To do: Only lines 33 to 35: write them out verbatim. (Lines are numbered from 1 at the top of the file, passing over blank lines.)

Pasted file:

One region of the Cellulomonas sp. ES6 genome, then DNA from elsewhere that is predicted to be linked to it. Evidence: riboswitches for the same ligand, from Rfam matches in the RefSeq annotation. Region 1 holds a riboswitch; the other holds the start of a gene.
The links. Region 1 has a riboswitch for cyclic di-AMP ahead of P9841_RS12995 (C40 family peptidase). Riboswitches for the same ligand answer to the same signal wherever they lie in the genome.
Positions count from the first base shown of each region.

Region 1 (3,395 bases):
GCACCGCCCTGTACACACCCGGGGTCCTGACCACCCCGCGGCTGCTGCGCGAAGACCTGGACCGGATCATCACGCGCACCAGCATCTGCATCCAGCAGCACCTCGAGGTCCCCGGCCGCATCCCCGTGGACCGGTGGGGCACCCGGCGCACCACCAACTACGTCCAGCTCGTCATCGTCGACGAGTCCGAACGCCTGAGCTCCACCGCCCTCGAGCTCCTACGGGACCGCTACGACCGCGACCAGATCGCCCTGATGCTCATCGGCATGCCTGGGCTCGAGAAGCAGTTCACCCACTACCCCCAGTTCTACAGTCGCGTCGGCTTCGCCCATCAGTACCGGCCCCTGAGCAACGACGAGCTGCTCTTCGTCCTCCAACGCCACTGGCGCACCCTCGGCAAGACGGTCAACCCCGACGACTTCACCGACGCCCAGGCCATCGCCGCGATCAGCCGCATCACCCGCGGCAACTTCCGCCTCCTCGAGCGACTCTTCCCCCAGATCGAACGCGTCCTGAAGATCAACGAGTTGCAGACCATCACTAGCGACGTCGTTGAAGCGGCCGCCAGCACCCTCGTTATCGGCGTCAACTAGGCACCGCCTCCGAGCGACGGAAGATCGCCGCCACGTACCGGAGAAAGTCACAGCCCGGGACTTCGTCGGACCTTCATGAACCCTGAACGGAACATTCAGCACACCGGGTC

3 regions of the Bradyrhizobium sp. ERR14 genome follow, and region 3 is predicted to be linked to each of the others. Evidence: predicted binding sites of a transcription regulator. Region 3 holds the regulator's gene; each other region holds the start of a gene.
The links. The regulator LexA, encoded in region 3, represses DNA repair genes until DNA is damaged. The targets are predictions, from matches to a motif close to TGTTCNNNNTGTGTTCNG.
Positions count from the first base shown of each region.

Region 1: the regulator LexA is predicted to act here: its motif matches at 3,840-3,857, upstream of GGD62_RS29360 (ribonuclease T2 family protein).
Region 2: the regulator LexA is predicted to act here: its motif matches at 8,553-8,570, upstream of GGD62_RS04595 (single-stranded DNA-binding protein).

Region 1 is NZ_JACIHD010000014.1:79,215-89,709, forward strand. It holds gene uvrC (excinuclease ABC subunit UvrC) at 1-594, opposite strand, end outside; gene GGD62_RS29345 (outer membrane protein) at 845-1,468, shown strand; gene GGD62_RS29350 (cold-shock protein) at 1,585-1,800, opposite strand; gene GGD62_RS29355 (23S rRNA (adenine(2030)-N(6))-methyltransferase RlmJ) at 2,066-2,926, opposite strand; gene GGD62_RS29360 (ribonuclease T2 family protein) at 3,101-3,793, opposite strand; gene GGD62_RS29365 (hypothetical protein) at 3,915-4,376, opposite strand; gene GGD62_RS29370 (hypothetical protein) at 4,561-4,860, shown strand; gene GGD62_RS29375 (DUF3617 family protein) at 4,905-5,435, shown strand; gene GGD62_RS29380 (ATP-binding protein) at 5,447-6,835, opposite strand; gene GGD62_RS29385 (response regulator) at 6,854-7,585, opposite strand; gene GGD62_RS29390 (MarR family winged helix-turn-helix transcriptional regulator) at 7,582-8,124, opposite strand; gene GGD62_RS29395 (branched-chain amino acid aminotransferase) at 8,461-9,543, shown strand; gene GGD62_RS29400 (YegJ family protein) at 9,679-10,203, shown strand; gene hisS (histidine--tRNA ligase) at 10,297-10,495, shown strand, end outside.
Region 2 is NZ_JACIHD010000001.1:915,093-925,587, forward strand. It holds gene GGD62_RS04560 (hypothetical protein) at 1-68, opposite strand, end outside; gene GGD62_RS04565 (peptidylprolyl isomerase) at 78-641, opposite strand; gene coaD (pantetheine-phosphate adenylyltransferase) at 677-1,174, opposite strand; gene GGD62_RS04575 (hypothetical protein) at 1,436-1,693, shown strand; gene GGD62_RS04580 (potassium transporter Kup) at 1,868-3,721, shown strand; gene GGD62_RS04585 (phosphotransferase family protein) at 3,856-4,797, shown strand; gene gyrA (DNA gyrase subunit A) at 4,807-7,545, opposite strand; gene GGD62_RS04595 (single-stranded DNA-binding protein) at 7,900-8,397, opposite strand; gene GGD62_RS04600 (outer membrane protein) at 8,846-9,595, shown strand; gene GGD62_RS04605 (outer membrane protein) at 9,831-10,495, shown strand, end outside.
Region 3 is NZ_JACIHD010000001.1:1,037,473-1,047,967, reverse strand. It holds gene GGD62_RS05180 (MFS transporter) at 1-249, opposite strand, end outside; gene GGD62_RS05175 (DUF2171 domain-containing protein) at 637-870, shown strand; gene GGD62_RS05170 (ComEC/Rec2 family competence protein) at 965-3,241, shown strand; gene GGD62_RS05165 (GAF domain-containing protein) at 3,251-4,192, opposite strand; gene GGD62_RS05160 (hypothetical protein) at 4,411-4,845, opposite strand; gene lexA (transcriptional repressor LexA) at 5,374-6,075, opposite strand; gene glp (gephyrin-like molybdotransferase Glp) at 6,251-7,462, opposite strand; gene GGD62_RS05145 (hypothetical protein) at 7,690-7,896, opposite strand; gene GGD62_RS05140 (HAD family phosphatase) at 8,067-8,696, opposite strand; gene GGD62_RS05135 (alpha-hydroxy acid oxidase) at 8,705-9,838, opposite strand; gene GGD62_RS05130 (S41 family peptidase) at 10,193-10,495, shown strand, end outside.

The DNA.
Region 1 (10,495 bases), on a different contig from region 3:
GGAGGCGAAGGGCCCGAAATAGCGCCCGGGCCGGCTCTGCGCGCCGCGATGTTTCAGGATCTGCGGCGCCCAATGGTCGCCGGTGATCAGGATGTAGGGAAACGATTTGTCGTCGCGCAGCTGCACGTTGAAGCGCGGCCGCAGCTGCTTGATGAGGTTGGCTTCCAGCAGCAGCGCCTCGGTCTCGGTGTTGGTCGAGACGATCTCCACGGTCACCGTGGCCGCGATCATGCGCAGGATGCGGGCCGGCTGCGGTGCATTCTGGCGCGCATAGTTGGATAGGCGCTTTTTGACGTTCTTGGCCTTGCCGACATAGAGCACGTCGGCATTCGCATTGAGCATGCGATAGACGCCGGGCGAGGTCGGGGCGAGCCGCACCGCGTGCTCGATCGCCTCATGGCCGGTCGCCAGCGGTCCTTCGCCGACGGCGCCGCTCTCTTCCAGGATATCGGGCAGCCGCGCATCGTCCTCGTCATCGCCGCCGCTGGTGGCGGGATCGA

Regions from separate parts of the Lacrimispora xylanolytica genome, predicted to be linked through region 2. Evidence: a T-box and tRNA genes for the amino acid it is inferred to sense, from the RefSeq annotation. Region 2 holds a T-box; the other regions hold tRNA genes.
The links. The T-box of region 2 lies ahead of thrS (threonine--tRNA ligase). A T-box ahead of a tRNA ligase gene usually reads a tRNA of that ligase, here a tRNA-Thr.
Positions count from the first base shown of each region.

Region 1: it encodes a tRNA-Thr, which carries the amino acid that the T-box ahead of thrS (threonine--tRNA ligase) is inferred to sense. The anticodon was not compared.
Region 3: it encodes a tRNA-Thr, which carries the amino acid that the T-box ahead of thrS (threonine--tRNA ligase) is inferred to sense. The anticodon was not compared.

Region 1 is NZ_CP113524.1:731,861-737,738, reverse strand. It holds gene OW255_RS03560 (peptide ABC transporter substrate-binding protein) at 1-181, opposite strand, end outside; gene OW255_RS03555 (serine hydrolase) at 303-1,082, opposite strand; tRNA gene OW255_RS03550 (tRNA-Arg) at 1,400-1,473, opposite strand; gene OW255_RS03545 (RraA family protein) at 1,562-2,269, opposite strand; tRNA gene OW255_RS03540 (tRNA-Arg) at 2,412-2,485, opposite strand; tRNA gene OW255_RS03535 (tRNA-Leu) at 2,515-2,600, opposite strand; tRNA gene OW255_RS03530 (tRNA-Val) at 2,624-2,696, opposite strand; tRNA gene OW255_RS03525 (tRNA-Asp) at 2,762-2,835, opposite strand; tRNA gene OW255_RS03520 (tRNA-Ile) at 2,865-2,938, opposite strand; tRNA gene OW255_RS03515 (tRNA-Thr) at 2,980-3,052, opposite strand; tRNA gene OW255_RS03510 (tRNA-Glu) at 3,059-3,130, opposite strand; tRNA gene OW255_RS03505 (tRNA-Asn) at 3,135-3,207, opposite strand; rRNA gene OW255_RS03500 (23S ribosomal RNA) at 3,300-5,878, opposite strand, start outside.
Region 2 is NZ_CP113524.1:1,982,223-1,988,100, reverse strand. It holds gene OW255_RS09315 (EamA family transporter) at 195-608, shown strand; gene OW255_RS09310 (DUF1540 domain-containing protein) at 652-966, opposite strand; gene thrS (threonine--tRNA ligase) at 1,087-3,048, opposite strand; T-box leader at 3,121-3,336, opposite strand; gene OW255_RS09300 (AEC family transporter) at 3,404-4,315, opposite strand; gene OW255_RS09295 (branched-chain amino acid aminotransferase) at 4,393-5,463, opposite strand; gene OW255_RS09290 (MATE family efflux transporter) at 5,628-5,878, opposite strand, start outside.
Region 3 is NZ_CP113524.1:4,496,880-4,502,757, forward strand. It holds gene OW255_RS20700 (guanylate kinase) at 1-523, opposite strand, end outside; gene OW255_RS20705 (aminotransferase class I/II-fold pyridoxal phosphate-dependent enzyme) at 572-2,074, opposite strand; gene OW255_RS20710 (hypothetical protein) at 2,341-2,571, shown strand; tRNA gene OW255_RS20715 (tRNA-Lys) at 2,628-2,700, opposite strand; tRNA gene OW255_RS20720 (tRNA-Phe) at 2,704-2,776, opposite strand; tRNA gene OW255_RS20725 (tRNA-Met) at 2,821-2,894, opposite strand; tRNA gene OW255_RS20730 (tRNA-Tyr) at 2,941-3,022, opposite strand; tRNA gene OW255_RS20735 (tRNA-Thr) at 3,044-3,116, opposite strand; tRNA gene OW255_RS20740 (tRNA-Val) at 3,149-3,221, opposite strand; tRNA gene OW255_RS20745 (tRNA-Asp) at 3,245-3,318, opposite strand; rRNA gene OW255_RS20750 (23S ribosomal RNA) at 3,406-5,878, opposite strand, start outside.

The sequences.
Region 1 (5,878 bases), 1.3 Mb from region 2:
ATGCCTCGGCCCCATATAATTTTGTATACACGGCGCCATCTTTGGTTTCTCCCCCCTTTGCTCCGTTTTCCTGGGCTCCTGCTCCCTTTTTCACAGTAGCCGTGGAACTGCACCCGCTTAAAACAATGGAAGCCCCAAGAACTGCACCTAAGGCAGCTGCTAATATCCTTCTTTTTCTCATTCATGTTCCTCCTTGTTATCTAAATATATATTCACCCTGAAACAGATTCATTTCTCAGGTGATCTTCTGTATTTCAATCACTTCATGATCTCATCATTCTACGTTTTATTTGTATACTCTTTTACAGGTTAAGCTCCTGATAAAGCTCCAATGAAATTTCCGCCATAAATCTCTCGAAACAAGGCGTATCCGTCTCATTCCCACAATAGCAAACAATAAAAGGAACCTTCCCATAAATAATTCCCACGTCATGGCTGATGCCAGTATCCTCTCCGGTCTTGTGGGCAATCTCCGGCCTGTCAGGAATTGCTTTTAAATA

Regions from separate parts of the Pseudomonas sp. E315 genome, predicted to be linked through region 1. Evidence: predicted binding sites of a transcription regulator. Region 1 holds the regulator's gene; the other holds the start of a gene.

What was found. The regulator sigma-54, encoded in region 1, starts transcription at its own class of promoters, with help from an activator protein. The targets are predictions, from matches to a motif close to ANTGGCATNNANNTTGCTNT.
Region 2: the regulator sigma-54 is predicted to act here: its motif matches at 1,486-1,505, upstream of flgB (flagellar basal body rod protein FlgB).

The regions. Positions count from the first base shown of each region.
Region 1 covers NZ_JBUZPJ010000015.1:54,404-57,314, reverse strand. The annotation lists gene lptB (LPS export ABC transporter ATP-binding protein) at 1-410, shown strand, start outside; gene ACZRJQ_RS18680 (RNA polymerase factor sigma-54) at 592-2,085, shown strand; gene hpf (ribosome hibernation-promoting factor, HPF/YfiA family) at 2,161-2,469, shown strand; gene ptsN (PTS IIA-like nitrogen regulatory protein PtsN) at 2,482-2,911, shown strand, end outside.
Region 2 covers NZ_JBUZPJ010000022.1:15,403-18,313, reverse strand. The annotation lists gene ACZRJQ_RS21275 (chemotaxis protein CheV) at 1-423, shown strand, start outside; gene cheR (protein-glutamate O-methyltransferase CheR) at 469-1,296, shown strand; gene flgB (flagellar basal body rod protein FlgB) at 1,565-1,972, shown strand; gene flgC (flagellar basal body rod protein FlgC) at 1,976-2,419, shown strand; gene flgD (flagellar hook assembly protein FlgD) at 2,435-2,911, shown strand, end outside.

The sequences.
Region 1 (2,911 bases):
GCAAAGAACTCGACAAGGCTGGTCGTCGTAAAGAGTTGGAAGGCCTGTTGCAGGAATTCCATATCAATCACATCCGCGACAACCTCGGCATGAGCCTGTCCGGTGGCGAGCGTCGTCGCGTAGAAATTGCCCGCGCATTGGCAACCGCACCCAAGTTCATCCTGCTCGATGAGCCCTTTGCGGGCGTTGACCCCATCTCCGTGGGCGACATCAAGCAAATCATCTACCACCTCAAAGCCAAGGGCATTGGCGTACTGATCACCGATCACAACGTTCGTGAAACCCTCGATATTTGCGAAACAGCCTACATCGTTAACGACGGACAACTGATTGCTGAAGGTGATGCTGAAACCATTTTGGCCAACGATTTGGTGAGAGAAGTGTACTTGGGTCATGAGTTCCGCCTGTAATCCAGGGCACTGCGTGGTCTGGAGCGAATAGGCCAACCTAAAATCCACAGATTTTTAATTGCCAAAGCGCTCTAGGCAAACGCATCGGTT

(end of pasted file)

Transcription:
Region 2 covers NZ_JBUZPJ010000022.1:15,403-18,313, reverse strand. The annotation lists gene ACZRJQ_RS21275 (chemotaxis protein CheV) at 1-423, shown strand, start outside; gene cheR (protein-glutamate O-methyltransferase CheR) at 469-1,296, shown strand; gene flgB (flagellar basal body rod protein FlgB) at 1,565-1,972, shown strand; gene flgC (flagellar basal body rod protein FlgC) at 1,976-2,419, shown strand; gene flgD (flagellar hook assembly protein FlgD) at 2,435-2,911, shown strand, end outside.

The sequences.
Region 1 (2,911 bases):